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The CARES Act: How to Access Federal Coronavirus Stimulus Money for Education

Click HERE to view The CARES Act: How to Access Federal Coronavirus Stimulus Money for Education as a multimedia presentation.

The CARES Act: How to Access Federal Coronavirus Stimulus Money for Education

So how’s your school year going? In spring of a normal year, teachers and administrators might share success stories and talk about how they’re looking forward to launching another class of graduates out into the workforce or on to higher education.

Unfortunately, 2020 has been anything but a normal year thus far, and it’s uncertain when — or if — we’ll get back to “normal” anytime soon. For educators, it has been a stressful time of trying to keep students on track and learning without being able to be with them in person.

The worldwide COVID-19 pandemic has forced educators around the world to adapt to a new way of teaching using eLearning delivered via the Internet. While some instructors may have had some experience with eLearning in the past, many others were forced to embrace new methods they were unprepared to use.

Schools at all levels have been impacted tremendously, and continued social distancing requirements may affect schools for months to come. The changes brought about by the Coronavirus emergency have imposed new financial burdens on schools, most of which experience funding shortages on a regular basis during normal times.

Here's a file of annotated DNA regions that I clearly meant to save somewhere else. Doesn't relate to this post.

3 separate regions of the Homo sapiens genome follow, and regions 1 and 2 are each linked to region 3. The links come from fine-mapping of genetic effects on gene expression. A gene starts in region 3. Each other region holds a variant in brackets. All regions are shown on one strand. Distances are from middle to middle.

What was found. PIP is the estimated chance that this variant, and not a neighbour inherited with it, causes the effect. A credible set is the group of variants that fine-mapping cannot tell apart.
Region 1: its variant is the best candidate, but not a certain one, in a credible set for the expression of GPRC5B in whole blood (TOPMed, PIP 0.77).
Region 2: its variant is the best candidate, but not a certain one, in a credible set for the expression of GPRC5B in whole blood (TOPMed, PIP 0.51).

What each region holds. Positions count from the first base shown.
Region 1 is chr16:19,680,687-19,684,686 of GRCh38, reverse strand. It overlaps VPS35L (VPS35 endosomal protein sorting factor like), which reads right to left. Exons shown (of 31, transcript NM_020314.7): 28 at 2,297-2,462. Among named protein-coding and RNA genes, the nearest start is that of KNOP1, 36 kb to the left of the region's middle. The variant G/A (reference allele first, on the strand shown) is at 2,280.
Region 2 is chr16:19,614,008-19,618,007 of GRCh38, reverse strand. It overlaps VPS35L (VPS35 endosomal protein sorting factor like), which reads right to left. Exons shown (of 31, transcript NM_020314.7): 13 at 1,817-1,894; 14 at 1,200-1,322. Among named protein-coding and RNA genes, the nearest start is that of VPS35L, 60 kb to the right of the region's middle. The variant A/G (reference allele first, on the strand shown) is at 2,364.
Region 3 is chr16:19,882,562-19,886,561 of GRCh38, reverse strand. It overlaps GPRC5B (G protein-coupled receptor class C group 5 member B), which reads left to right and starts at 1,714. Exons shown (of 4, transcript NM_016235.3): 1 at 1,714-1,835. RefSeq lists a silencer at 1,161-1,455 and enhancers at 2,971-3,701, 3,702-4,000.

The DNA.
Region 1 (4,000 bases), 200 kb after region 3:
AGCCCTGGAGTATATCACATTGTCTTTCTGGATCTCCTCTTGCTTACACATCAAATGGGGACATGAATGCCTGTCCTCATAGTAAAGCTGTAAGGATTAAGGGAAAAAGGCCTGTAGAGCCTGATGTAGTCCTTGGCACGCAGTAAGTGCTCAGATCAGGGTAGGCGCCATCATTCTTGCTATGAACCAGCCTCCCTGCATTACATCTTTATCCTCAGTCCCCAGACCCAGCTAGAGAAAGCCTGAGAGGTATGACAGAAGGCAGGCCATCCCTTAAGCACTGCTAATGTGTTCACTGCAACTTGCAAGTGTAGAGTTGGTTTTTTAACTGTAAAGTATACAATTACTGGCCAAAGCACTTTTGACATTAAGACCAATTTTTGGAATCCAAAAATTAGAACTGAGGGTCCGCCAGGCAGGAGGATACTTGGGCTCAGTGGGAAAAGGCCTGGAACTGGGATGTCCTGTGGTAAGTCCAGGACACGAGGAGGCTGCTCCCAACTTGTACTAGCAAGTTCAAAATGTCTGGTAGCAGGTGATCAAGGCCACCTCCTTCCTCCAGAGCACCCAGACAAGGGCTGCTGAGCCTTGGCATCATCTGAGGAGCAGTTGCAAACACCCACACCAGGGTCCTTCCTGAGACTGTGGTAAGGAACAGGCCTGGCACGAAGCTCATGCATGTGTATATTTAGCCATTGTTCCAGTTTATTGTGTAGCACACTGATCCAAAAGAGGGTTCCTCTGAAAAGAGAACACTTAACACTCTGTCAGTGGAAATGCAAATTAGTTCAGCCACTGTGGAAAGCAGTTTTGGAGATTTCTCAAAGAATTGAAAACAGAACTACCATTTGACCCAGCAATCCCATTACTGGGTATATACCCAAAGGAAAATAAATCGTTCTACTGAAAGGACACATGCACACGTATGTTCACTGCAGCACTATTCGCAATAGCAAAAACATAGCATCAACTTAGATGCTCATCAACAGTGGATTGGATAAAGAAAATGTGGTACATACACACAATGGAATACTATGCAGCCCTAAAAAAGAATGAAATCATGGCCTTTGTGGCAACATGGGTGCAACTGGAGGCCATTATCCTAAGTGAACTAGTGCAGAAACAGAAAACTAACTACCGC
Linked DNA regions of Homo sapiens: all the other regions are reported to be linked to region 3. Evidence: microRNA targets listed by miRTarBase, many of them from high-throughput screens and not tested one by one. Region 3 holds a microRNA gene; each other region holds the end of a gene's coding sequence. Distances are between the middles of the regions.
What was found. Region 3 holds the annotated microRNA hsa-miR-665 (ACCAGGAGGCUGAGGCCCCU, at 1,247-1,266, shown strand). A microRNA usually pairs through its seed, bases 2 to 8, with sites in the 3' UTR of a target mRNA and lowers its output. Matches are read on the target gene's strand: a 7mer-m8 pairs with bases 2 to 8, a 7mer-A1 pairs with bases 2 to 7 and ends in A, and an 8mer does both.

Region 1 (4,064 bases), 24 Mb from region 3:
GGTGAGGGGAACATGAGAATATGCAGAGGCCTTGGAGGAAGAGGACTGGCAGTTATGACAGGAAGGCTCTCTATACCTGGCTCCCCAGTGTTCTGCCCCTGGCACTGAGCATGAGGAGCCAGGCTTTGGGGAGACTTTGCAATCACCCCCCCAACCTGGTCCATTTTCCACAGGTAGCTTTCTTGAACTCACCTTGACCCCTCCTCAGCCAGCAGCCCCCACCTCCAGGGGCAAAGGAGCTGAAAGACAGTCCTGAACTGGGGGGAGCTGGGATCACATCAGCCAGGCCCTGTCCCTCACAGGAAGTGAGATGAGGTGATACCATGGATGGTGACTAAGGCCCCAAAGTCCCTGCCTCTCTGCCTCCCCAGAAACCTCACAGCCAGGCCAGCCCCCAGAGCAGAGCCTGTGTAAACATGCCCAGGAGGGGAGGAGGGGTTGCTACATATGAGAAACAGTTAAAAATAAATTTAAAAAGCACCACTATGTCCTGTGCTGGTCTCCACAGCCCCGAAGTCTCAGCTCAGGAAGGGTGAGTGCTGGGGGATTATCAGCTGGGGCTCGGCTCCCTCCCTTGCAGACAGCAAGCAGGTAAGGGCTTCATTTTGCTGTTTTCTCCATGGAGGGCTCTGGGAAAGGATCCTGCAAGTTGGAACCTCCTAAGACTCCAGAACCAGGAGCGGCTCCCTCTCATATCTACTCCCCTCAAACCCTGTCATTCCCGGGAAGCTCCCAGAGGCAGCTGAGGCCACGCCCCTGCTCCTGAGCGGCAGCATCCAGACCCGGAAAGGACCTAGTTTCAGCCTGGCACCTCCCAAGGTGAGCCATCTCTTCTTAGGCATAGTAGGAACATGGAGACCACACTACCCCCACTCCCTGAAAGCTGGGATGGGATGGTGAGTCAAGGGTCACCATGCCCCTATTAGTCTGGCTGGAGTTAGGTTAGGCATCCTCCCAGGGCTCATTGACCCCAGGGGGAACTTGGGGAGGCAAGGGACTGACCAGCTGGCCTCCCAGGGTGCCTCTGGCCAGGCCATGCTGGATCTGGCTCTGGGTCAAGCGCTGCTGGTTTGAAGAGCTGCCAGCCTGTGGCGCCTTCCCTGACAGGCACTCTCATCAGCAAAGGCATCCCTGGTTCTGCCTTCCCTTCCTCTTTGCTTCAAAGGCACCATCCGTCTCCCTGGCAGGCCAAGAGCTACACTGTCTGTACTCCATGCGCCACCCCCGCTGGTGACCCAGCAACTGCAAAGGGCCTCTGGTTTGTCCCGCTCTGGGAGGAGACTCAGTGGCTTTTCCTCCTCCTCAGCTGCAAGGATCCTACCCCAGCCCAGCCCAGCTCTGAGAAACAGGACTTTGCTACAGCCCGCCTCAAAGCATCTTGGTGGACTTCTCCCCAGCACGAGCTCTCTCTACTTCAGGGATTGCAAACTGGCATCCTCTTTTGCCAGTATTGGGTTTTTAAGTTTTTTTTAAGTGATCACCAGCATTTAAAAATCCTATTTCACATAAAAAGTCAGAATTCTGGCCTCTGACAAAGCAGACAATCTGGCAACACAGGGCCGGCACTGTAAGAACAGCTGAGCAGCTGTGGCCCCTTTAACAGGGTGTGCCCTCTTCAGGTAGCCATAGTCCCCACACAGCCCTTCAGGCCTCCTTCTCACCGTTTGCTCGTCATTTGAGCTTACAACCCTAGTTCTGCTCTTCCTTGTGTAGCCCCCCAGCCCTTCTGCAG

How can schools deal with these unforeseen financial difficulties that have resulted from the COVID-19 crisis? What can they do to prepare for future costs they may incur if social distancing measures continue?

In this article, we’ll take a look at the ways schools can seek assistance in the form of new grants made available by the federal government as part of its emergency Coronavirus stimulus package called the CARES Act. We’ll discuss available grants, where to find information, and how those funds can be used to put programs in place that will facilitate eLearning for students now and in the future.


The CARES Act includes $30.75 billion for an Education Stabilization Fund.

On March 27, 2020, President Trump signed into law The Coronavirus Aid, Relief, and Economic Security (CARES) Act. This massive economic relief package includes over $2 trillion intended to protect the American people from the public health and economic impacts of COVID-19.

Educational institutions at all levels can benefit from the CARES Act. It includes $30.75 billion for an Education Stabilization Fund, which establishes four grant programs: Education Stabilization Fund Discretionary Grants; Governor’s Emergency Education Relief Fund; Elementary and Secondary School Emergency Relief Fund; and Higher Education Emergency Relief Fund.

Funding for these new grants is being rolled out in stages. Although exact timelines have not yet been established for all grants, educators can expect CARES Act grant money to begin being disbursed to states over the course of the next two to three months.

Governors and state educational agencies will oversee allocation of funds to eligible schools. CARES Act funds must be spent by September 2021. In the sections that follow, we will take an in-depth look at each of the grant programs established by the CARES Act, as well as extensions that have been granted related to Perkins V funding.

Governor’s Emergency Education Relief Fund

Approximately $3 billion of the $30.75 billion allotted to the Education Stabilization Fund through the CARES Act is earmarked for the Governor’s Emergency Education Relief Fund (GEERF). These grants will be disbursed by the Department of Education to state governor’s offices based upon the following two-part formula:

  • 60% based on the state’s relative population of individuals aged 5 through 24; and
  • 40% based on the state’s relative number of children counted under section 1124(c) of the Elementary and Secondary Education Act of 1965 (ESEA).